There was a certain time of year I really used to live for: camping over the Christmas break. I was 15 in the Christmas of 1976 and up to that point I’d shot a heap of goats and smaller game, but the thought of maybe getting a chance at a pig really got my blood flowing.

One morning shortly after daybreak, Dad dropped us off at the Raukokore river. We set off up a big valley. My brother Allan took Dad’s Long Tom .303 and I had my bow. The quiver held six arrows armed with extremely sharp razorhead broadheads, so sharp they could shave the hairs off your arm.

Even after an hour’s travel, we could still hear the ocean swells as they crashed onto the rocks and shingle benches. Hawks hung in the air. We rounded a bend in the river and came to a side tributary. It was still easy walking, and within 15 minutes we came across our first pig sign: small benches ploughed up by pig rooting.

There was no wind. Allan was just in front of me as we stalked our way up onto a small bench. He suddenly became very animated, chambering a round into the breech of Dad’s gun and at the same time whispering excitedly for me to get up there.

A black pig walked out onto a sandy little flat on the other side of the creek. I grabbed an arrow from my bow quiver and nocked it onto the string. The animal stopped, about 20 yards away from us, broadside on. It knew something was up. Allan was bursting with the temptation to shoot it with the .303, but he had confidence in me. This was it. I came to full draw, not even noticing the 50-lb pressure from the string on my fingers. I held for what Allan told me later seemed like a lifetime. I wanted that pig real bad and wasn’t releasing that shaft until I knew I was bang on his lungs.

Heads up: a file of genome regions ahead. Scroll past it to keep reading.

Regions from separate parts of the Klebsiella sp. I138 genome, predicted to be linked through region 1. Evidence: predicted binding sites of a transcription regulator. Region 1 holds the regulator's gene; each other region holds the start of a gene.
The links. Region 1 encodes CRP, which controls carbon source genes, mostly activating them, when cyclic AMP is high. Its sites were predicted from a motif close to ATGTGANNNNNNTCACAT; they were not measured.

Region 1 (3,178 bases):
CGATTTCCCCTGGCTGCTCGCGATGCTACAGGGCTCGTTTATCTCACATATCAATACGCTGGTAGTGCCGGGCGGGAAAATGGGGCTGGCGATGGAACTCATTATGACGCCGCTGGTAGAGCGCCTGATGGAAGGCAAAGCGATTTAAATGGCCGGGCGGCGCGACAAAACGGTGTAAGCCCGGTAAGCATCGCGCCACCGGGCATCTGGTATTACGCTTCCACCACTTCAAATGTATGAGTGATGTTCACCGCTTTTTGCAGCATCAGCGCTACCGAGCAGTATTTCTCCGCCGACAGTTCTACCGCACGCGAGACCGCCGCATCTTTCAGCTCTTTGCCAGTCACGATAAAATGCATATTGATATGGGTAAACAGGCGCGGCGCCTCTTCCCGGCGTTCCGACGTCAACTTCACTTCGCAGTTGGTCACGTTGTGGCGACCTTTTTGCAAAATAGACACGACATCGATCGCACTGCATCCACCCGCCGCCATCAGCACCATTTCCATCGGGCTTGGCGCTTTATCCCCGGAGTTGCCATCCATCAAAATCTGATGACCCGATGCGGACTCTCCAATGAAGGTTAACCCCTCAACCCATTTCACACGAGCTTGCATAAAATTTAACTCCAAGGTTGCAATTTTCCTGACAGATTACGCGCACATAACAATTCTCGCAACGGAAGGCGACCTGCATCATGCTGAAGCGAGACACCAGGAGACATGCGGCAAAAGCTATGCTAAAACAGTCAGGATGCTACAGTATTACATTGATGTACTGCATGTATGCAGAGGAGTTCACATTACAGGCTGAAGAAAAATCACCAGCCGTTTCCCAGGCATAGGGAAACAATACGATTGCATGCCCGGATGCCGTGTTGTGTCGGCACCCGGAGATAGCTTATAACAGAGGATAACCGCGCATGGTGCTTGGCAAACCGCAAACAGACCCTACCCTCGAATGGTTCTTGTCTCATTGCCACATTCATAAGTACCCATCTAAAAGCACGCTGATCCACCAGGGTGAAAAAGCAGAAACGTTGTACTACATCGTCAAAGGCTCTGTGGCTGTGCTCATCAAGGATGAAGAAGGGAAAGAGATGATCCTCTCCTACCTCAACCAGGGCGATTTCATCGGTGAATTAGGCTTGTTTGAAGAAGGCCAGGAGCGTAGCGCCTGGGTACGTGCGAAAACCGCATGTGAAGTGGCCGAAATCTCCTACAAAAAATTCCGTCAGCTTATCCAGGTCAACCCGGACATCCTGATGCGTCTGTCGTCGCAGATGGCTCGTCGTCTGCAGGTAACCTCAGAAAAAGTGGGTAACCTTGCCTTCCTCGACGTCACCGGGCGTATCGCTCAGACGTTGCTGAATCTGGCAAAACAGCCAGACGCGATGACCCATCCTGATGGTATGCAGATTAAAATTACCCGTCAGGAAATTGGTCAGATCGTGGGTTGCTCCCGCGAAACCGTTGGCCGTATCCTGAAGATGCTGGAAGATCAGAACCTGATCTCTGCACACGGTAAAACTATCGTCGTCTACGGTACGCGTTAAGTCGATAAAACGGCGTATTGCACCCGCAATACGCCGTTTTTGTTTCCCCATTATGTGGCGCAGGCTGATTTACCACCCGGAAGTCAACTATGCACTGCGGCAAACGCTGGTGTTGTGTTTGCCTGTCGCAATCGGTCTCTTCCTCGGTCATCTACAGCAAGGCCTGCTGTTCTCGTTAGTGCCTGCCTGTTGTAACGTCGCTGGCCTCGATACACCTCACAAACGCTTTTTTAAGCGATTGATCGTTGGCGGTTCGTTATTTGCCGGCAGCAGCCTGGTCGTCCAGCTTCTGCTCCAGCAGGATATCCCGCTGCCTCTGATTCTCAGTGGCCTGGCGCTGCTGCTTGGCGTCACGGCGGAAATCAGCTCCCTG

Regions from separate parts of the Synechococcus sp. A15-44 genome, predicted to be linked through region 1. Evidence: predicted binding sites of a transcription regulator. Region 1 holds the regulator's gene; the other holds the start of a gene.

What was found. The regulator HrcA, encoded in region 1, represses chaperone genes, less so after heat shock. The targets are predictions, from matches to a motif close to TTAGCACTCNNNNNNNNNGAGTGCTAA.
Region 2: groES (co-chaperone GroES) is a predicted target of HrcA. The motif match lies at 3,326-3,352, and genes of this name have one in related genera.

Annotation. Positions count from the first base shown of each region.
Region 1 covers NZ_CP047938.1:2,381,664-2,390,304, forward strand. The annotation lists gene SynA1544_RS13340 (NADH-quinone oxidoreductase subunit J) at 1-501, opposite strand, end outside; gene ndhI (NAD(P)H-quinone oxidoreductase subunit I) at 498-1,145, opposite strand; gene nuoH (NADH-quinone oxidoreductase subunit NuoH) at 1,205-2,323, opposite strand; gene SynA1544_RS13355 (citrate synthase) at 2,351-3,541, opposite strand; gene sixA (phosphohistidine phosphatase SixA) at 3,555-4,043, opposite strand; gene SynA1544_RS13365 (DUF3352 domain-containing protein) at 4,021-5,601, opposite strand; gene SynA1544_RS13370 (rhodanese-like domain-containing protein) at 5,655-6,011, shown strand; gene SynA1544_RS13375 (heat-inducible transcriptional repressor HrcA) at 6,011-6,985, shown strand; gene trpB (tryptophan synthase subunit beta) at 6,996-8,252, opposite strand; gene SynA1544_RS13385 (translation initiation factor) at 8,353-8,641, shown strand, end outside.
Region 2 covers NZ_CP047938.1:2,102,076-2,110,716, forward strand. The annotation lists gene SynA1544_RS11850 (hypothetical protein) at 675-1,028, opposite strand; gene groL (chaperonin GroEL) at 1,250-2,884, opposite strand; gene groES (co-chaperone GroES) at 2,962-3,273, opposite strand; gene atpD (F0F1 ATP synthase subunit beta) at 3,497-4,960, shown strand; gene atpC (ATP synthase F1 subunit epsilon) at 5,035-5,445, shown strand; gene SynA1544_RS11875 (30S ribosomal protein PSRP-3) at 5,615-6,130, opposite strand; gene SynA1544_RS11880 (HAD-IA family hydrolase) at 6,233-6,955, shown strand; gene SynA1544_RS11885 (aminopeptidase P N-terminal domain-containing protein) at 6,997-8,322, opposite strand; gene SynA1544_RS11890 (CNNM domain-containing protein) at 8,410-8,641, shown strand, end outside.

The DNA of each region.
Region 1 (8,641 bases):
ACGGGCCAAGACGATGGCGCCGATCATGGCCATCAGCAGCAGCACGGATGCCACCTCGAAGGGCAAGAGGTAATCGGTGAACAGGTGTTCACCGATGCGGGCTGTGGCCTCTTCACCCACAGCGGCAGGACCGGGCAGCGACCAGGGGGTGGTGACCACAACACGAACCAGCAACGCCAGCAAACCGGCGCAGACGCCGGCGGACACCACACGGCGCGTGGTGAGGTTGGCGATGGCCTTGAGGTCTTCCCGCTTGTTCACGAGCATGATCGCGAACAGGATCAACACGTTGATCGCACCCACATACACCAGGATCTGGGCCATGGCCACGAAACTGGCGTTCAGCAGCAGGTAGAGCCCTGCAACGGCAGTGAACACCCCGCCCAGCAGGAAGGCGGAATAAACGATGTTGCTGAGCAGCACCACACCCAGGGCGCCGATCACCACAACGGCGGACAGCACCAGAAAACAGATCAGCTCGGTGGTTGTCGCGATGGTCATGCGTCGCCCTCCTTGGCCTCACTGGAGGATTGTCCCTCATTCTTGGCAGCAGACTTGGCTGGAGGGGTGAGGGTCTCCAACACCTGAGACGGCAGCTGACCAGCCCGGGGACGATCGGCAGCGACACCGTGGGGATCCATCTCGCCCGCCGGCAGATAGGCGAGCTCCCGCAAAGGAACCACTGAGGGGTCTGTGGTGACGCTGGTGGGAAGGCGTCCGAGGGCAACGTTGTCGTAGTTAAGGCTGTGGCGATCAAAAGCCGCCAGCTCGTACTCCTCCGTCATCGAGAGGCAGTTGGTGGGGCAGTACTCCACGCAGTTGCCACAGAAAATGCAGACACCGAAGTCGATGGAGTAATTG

On a small pool of blood lay my pig, as dead as a hammer

When your arrows are ‘spined’ well to your bow weight, all you should see is the very end of your arrow as it flies, and that was all I saw as it hit that pig exactly where I had aimed — the flights and all disappearing into the animal. It let out a loud squeal and took off up a bank into the tight bush. We quietly walked over to where the pig had been standing, and there we found my arrow dug into a punga, covered with frothy pink blood. Lung shot, with a complete passthrough.

Hunting arrows kill differently than rifle bullets. They kill by haemorrhage from those razorblades that cut through life-supporting tissues such as the lungs and main arteries. A bullet kills by shock, through smashing bones and such.

I knew I had hit that pig in a very vital spot and he should be mine. It was hard to contain our excitement. As hard as it was, it was also necessary for a bowshot animal not to be followed straight away. One must sit down and wait for up to half an hour, depending on where the animal was hit. By doing this, the animal will not be pushed and will lie down and succumb to the damage more quietly. Regardless, it’s usually a quick death.

After our wait, we started tracking my pig. Blood on the ground and nearby trees marked the route it had taken. The sign became heavier as we followed it, now angling back down slowly to our small creek. We were perhaps 60 metres up from the creek when the sign just stopped.

We decided to walk the section of the creek below where his last sign was seen in case he had cut down and crossed the creek. We started following it upstream – and on a small pool of blood lay my pig, as dead as a hammer.

I think we were possibly the happiest guys on earth.

Taken from Straight Arrows and Fast Bullets: A hunter’s tale by Peter Hill (Bateman, $39.99), available in bookstores and hunting stores nationwide.

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